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Cohorts are logical groupings of devices within a product that enable group metrics and releases for sub-sections of your fleet.


The first step of using cohorts is creating them. We recommend considering if you would want to target different groups with different release cadences or release content, or if you want to collect and analyze metrics for distinct groups. Those groups may be candidates to specify cohorts for.

The following are common organizational themes:

  • Environments: Organize devices into development, staging, and production cohorts.
  • Release Channels: Organize devices into nightly, canary, and stable cohorts.
  • Operational Segments: Organize devices into geographic, tenant-related, and other domain-specific cohorts.
simple to complex

Some use cases are satisfied with a single cohort, and some require an elaborate hierarchy. You can always adjust your cohorts and move devices between them.


One of the key benefits of using device cohorts is the ability to view and analyze metrics in the context of specific device groups. By comparing data across cohorts, you can gain valuable insights into how different subsets of your fleet are behaving and performing. Cohort-based metrics enable anomaly detection, release monitoring, and trend analysis.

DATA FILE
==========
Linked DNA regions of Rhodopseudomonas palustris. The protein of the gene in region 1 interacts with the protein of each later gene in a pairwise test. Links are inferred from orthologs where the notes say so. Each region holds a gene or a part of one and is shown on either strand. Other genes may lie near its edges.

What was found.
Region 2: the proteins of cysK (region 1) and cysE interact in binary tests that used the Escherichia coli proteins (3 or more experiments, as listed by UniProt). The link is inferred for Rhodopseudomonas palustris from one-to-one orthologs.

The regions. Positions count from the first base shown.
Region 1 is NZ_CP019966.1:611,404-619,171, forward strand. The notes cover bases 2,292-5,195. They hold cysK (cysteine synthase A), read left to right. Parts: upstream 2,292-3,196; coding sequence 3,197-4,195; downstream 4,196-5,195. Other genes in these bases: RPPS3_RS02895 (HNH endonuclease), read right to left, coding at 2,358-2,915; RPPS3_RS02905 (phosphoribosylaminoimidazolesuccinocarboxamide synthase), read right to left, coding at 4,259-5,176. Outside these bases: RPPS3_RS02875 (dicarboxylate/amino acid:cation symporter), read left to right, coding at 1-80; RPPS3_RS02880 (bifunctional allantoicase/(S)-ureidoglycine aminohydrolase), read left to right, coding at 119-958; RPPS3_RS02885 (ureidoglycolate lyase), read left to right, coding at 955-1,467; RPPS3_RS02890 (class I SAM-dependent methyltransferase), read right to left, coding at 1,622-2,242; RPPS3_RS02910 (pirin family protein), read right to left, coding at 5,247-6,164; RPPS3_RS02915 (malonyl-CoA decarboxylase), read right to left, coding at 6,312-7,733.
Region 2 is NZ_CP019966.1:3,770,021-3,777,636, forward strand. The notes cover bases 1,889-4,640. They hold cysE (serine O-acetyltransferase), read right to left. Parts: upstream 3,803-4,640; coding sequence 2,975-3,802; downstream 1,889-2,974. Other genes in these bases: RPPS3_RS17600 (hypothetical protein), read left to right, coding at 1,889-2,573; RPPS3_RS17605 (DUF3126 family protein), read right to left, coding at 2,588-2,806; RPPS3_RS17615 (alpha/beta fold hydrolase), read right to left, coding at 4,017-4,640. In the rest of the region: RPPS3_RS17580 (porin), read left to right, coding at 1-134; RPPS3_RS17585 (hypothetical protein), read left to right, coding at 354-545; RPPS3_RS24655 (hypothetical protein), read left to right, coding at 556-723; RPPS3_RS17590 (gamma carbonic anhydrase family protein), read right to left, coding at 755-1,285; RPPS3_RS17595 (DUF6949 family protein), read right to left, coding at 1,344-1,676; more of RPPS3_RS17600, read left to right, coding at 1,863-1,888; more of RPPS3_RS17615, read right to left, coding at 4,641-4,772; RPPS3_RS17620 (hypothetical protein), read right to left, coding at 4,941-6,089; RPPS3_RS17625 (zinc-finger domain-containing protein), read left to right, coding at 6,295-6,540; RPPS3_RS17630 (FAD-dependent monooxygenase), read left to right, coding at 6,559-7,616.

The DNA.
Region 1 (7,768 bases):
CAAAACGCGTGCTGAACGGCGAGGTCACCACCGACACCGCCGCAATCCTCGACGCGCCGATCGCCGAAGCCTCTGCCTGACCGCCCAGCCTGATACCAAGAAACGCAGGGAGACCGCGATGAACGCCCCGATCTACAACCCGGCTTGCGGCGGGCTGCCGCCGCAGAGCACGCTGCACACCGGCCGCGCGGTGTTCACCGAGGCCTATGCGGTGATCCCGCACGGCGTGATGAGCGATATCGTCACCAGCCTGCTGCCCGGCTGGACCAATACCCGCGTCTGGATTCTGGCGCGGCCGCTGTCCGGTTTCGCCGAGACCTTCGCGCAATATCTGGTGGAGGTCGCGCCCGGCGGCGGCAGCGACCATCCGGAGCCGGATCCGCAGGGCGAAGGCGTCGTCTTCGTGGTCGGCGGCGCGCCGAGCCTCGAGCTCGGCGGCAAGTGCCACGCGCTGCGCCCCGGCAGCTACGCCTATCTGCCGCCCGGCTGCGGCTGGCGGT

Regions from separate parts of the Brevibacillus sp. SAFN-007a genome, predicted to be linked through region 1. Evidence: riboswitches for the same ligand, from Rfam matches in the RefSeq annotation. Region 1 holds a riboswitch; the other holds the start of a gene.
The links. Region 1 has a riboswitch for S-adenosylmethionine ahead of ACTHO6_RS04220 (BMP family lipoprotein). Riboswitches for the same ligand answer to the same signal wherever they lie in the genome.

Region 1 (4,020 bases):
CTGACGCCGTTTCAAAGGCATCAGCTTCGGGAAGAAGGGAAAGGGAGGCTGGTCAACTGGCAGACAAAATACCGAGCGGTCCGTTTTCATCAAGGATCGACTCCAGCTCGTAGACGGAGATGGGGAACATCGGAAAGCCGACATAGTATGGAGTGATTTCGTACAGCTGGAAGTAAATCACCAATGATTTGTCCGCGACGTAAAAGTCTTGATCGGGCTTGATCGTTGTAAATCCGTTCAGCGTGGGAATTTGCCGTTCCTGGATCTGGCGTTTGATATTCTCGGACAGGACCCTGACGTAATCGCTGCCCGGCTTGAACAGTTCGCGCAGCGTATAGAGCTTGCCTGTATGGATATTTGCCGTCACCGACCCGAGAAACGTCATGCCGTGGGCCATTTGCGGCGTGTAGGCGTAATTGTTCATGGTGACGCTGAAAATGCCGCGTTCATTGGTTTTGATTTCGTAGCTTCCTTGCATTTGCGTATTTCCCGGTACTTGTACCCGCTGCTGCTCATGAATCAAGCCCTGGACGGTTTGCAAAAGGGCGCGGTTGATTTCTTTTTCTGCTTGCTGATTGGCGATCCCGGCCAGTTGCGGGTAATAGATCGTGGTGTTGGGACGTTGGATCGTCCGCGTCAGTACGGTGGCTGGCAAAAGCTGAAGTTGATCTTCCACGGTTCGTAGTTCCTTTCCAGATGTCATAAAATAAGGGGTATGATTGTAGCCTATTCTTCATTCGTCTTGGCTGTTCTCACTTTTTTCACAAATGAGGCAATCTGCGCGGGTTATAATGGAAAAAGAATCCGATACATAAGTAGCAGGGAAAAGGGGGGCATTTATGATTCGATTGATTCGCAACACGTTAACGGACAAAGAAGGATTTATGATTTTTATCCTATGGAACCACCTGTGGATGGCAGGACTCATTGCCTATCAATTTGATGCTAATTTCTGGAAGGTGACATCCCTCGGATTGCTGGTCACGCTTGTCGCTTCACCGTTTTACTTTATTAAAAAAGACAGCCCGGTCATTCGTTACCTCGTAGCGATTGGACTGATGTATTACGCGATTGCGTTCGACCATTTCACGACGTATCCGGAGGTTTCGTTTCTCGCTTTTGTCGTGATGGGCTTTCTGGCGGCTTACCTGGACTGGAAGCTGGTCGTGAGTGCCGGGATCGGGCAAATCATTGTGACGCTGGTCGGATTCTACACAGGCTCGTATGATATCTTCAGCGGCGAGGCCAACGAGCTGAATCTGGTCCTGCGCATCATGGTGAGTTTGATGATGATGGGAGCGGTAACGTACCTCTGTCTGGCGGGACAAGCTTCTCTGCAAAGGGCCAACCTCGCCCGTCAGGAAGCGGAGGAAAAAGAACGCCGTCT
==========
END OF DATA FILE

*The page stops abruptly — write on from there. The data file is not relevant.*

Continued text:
Only devices within a cohort are compatible with using releases for updates.

Release Graph

Releases are created within cohorts to orchestrate the delivery of bundles to devices. Within a cohort, releases form an anti-arborescence graph. In other words, releases may point to exactly one next release, a release may be pointed to by zero to many releases, and all releases eventually converge to a single latest release.

For example:

R1---\ |--->R6

R6 above would be the latest release that all paths converge towards.

While it is possible to end up with a release graph that looks like the above, it is recommended to keep as linear of a release graph as reasonably possible because it is easier to reason about and maintain.

For example: